NGA outlines approach to tackle ‘underlying, enduring’ technology challenges

The National Geospatial-Intelligence Agency released new technology strategy and technology focus areas. The two documents are filled with the typical concepts you would expect, like data analytics, cloud and security.

But what the focus areas and strategy are really meant to solve are some of NGA’s mission areas’ most pressing challenges.

Mark Munsell, the NGA chief technology officer, said these two documents will help the agency begin to get at some of its most underlying, enduring technology and analytical problems.

“We are looking for industry to take a look at those and propose ideas and technologies that might address those enduring needs,” Munsell said on Ask the CIO. “We have the technology strategy that focuses on the processes and how we’d like to change. While the tech focus areas focus on the actual what we are looking for, the technology strategy focuses on how we’d like to act, how we’d like to behave and the processes we’d like to change.”

Source: NGA Tech Focus Areas 2020

This second year in a row NGA issued the tech focus areas, which includes everything from advanced analytics and modeling to data management to modern software engineering to artificial intelligence to the future of work, as a way to inform industry of what the agency is looking for in the coming years.

Munsell said the agency released the first set of tech focus areas in 2019, and then evolved it for 2020 with some new areas like a focus on product management under software engineering and the future of work, which is about people, mobility and access to data.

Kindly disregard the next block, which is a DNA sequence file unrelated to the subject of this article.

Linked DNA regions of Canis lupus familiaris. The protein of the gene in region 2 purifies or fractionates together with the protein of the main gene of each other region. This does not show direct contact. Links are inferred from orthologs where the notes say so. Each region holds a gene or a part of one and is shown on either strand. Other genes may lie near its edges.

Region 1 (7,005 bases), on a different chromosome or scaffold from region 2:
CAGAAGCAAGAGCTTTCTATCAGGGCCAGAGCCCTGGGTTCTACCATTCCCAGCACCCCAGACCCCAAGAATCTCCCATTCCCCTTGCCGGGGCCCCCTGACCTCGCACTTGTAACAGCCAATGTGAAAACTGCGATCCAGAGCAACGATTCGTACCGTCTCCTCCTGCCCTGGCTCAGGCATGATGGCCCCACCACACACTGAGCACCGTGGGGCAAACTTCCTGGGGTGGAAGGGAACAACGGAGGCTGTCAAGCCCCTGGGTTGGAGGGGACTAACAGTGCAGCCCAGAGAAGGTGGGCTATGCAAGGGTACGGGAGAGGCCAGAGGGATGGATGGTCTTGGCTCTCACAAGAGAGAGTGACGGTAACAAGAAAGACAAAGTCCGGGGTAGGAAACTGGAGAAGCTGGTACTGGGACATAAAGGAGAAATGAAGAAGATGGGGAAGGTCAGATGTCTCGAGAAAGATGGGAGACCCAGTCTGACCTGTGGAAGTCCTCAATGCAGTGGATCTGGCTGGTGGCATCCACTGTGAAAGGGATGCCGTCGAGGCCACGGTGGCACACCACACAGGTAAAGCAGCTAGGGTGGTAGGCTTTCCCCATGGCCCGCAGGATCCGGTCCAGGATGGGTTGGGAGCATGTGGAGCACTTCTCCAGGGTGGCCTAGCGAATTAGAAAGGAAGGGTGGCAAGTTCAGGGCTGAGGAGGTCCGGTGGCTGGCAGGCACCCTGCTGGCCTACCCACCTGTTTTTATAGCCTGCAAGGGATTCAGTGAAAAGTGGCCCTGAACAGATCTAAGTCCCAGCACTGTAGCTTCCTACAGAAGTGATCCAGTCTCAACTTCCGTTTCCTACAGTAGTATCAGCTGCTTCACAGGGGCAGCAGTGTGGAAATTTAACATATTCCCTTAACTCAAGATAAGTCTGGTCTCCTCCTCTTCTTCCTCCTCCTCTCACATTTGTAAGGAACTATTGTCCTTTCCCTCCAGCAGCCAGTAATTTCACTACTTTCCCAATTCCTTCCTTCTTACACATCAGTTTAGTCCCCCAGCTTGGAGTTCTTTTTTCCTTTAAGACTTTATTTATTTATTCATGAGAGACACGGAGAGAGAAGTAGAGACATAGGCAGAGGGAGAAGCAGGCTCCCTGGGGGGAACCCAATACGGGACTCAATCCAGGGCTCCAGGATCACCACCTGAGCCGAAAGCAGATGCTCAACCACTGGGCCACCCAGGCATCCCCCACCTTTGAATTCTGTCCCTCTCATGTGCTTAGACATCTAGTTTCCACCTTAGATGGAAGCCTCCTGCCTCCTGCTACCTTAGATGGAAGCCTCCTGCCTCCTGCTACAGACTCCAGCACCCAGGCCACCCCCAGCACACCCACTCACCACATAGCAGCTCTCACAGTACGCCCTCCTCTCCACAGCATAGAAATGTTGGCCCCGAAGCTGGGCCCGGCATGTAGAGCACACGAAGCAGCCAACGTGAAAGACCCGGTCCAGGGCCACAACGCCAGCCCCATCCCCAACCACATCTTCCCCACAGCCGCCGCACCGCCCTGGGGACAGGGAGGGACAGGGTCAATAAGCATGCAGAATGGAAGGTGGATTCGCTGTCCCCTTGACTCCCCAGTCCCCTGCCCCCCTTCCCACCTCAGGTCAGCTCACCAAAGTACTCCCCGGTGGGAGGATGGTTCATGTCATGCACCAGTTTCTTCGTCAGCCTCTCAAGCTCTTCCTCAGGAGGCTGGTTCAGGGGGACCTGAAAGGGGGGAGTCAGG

But what NGA realized is the tech focus areas do not address the bigger issues that the agency and industry need to change. This is where the technology strategy comes in as it compliments the focus areas and provides industry with a roadmap of sorts for how NGA wants to act in the next five years.

Munsell said NGA could’ve written a 100-page document about technology needs, but decided to focus on those cutting edge areas that maybe would appeal to new or different companies.

“We tried to focus this a little more on the progressive things so that not just your typical integrator or your typical defense industry partner would typically have,” he said. “We looked to provide a list of technologies in a lexicon that is normally not a part of the defense or intelligence base. We tried to convey it in a way that maybe brand new or non-defense companies would understand.”

He added, however, if vendors are looking for NGA technology and mission priorities, the technology strategy details how they want companies to work with them. This includes the use of DevSecOps and the need to build software with speed and agility, and the focus on product management as a way of doing business.